New Line Cinema releases this year’s second horror film from director James Wan (INSIDIOUS 2). The script by Chad Hayes and Carey Hayes is based on an allegedly true story that predates THE AMITYVILLE HORROR. Vera Farmiga and Patrick Wilson star as married paranormal investigators, who confront a demonic entity in a farm house. The supporting cast includes Ron Livingston and Lili Taylor.
Running time: 112 minutes.
Theatrical Release: July 19, 2013 (premieres at the Los Angeles Film Festival on June 21).
There’s no magic in this beanstalk, and viewers foolish enough to spend money on tickets are likely to feel as cheated as Jack when told he’s been swindled out of a horse and cart for a few worthless beans. The root of the problem lies in a fatal uncertainty about exactly what JACK THE GIANT SLAYER is supposed to be: a grim fairy tale, a light-hearted adventured, or an epic LORD OF THE RINGS knock-off. Whatever the intent, with its British flavor and oddball mix of humor and horror applied to a fanciful childhood tale, the film recalls JABBERWOCKY (1977). The misbegotten result would seem to suggest that only Terry Gilliam should direct Terry Gilliam films. (After all, if he couldn’t get it right, why should we expect anyone else to?)
The jumbled screenplay (credited to four different writers) mixes in bits of “Jack the Giant Killer,” “Jack and the Beanstalk,” and the “King Incognito” plot device (in which a royal personage takes on the guise of a peasant in order to get a street-level view of the kingdom). There is also a love story and a villain plotting to overthrow a kingdom, and needless to say, there is a third-act ogre battle.
If this sounds like more than enough to fill up an entertaining movie, then I am not doing my job, because JACK THE GIANT SLAYER feels empty – of warmth, romance, humor, and most especially wonder. The exposition plods; the jokes fall flat; the adventure stalls; and the love story withers on the … beanstalk, I guess.
Director Bryan Singer is undoubtedly talented, but he does not have the required deft touch for this sort of thing, nor does his frequent collaborator, screenwriter Christopher McQuarrie. The opening prologue is a cut-rate version of THE LORD OF THE RINGS: THE TWO TOWERS, telling us what we need to know without making us care. The “clever” cross cutting between Isabelle the Princess and Jack the farm boy foreshadows their eventual union, but the parallels are ridiculously exact and leave the end result in absolutely no doubt, so that the love story feels over before it begins.
Unable to install a Sense of Wonder into the proceedings, Singer and McQuarrie eventually resort to visceral shocks. Giants (whose visages are impressively detailed if not cleverly designed or particularly expressive) munch and crunch their victims, both animal and human, which seems a bit daring (though not explicit, thanks to the PG-13 rating), but in the end it amounts to little more than gratuitous titillation, something seen and then forgotten in time for the happy ending.
In a way, this points up the difficult of transferring fairy tales to the screen. The strength of the original lies in its simplicity and in its literary form: terrible things happen – as when, for example, the Big Bad Wolf devours the first two of the Three Little Pigs – but those deaths are abstract and symbolic on the page, a warning that bad behavior leads to bad ends, while the audience identification figure survives by doing the right thing. The characters are archetypal, without distinguishing details to bring them to life in a way that would make them mourn their demise. Children can enjoy these stories without being traumatized, enjoying the thrill of fear and the cathartic satisfaction when their hero triumphs, often by exactly a grizzly retribution on the villain – a safe, simple morality tale that works precisely because there is no gray area to cloud the issue. Movies, which usually at least attempt to create individual characters have it a lot tougher; the visceral impact is stronger, eclipsing the moral point, which in any case is usually not profound enough to warrant being expanded beyond a few pages.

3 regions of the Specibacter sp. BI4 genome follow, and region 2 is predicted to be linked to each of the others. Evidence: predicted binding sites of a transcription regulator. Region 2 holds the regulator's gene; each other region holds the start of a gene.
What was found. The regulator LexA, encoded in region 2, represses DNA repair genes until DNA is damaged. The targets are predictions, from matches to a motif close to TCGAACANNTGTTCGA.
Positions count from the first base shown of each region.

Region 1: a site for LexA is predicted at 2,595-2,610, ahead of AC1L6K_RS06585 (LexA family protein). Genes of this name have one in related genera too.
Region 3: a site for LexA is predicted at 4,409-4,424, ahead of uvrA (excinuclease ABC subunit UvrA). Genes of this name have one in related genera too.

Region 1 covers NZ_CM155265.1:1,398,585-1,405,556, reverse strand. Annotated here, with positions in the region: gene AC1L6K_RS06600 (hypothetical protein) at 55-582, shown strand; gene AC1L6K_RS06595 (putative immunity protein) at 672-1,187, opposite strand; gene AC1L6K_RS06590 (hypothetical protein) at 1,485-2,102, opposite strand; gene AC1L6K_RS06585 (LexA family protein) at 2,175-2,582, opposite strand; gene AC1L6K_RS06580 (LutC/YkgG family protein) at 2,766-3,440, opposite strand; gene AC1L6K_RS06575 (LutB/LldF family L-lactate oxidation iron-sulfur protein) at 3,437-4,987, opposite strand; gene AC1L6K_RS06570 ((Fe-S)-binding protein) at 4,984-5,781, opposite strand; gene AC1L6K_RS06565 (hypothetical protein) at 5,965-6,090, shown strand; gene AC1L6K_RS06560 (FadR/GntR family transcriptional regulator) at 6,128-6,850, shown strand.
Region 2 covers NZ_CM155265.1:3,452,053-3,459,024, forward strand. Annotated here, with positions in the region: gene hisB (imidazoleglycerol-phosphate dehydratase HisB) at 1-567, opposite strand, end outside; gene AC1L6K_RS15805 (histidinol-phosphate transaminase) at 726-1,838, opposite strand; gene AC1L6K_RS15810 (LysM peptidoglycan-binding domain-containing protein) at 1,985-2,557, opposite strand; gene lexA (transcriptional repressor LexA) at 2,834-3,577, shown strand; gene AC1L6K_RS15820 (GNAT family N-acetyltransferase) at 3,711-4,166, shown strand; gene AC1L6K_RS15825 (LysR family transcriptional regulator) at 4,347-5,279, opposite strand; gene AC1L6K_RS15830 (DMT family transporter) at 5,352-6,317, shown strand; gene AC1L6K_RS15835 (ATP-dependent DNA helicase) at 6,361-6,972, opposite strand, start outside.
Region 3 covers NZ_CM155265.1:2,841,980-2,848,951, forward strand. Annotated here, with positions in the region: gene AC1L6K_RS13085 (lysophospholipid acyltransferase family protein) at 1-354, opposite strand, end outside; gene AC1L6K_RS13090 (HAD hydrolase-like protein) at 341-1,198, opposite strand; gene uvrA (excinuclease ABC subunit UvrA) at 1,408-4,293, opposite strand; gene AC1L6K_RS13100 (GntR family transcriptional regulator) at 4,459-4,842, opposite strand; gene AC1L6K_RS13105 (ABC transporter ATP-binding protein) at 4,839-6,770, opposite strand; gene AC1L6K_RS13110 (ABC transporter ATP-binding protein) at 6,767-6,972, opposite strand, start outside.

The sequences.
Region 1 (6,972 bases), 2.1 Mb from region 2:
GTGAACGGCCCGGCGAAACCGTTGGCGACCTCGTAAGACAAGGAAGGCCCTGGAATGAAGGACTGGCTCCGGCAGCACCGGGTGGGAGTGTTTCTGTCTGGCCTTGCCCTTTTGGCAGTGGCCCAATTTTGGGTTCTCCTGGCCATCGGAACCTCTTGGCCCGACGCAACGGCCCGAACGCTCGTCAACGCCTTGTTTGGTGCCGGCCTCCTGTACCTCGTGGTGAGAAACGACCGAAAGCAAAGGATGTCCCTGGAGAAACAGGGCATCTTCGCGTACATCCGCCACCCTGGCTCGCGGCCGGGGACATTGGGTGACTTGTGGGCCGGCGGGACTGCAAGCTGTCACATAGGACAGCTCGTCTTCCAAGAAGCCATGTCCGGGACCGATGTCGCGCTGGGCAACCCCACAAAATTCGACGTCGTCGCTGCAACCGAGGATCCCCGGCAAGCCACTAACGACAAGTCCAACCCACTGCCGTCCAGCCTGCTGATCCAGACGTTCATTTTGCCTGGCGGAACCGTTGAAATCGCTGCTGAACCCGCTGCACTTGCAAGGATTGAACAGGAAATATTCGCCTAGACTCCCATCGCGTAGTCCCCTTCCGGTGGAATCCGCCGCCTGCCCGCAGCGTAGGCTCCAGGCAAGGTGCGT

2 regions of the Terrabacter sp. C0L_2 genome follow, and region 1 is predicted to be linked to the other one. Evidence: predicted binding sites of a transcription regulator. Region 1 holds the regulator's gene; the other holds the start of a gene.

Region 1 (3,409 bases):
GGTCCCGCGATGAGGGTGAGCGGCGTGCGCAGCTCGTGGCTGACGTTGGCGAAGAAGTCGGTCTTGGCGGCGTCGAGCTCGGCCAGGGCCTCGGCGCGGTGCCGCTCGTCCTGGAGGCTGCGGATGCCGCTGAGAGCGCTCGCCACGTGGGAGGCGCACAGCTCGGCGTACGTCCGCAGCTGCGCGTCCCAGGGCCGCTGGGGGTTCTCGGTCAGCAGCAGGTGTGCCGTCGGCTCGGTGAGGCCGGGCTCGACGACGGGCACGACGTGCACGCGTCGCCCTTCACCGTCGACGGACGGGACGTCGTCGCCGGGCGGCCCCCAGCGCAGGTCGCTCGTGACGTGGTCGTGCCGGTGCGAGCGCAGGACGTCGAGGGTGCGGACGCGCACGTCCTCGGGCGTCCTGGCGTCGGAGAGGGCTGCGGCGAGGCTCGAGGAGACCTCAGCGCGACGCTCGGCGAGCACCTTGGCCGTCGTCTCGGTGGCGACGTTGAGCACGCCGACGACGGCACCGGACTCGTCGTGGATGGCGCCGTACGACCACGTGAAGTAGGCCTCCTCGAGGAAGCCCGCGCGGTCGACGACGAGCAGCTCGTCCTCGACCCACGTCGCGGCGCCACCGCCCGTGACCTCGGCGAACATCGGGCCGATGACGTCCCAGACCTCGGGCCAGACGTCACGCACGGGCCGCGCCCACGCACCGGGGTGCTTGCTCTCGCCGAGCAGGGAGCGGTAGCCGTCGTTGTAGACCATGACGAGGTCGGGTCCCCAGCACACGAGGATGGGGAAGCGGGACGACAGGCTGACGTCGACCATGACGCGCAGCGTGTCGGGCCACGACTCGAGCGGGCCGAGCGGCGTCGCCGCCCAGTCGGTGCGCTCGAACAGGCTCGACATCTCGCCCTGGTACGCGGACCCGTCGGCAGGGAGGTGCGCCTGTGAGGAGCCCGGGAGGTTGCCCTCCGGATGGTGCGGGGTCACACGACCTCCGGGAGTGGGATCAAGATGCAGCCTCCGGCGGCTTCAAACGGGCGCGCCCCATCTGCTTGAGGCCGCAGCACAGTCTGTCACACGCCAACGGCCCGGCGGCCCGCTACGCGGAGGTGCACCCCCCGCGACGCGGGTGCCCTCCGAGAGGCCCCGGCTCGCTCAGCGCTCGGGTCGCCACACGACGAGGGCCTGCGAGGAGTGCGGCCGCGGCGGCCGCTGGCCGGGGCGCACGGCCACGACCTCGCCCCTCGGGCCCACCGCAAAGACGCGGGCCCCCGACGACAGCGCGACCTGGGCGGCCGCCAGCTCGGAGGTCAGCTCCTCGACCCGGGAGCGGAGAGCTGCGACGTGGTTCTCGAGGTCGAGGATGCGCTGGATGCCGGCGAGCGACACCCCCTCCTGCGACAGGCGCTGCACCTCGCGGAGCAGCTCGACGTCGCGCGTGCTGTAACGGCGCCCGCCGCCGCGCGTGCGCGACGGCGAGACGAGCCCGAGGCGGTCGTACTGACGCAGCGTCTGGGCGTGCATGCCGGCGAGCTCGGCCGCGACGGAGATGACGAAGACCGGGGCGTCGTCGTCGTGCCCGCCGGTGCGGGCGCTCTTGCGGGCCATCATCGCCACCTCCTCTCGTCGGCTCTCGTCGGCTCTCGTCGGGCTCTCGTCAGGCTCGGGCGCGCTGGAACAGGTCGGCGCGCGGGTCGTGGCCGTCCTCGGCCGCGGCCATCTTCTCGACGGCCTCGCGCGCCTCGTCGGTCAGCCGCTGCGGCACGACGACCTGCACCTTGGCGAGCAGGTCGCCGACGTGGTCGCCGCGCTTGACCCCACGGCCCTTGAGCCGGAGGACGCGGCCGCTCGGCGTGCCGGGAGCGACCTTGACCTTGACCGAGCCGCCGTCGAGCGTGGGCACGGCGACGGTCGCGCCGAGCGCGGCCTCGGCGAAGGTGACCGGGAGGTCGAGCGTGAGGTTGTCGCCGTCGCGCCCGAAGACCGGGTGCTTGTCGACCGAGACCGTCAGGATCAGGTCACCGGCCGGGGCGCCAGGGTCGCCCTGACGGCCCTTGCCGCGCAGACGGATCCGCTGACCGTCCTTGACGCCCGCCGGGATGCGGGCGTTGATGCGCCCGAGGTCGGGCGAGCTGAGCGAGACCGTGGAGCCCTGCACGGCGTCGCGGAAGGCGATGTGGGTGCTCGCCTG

JACK THE GIANT SLAYER certainly has little to say that would suffice to justify the running time. Unless you think it is profound wisdom to opine people of lowly station may aspire to something bigger. Or that a princess should get to know her kingdom. Or that her father shouldn’t marry her off to a scoundrel. Strangely, for all its attempts to build Eleanor up as a strong female lead, her role remains that of a damsel in distress; her appearance in armor is just another form of bling, not indicating that she is actually going to do anything.
But wait, not all is lost. Although romantic leads Nicholas Hoult and Eleanor Tomlinson are undermined by the script insistence on keeping them bland (Hoult made a much better lover when he was a zombie in WARM BODIES), the supporting cast shine through. Ewan McGregor is dashing as the princess guard, Elmont; his confident smile hits just the right tone – almost tongue-in-cheek, but not quite. Ian McShane is an impressive king. Bill Nighy provides an intimidating voice for the lead giant, General Fallon.
Best of all is Stanley Tucci as the scheming Roderick. In fact, he is too good. He makes you hate him so much you want to see him dispatched with – well – dispatch, but if and when that happens, what else has the movie got?
Well, the film does have that colossal confrontation toward the conclusion, when the giants rain down on humanity like organic meteors. The siege is reasonably well done because it relies not only on visual flair (giants hurling burning trees over the castle walls) but also on at least halfway believable depictions of how a human army might attempt to hold off a horde of giants. Truthfully, a bit more could have been done with this (showcasing – for example – how leverage might be applied by a smaller adversary to topple a larger foe), but at least the screenplay pulls off an interesting variation on “Chekov’s Gun” (you know, the one that’s loaded in the first act and therefore must be fired in the third) – in this case, a leftover magic bean that Jack puts to good use at a crucial moment.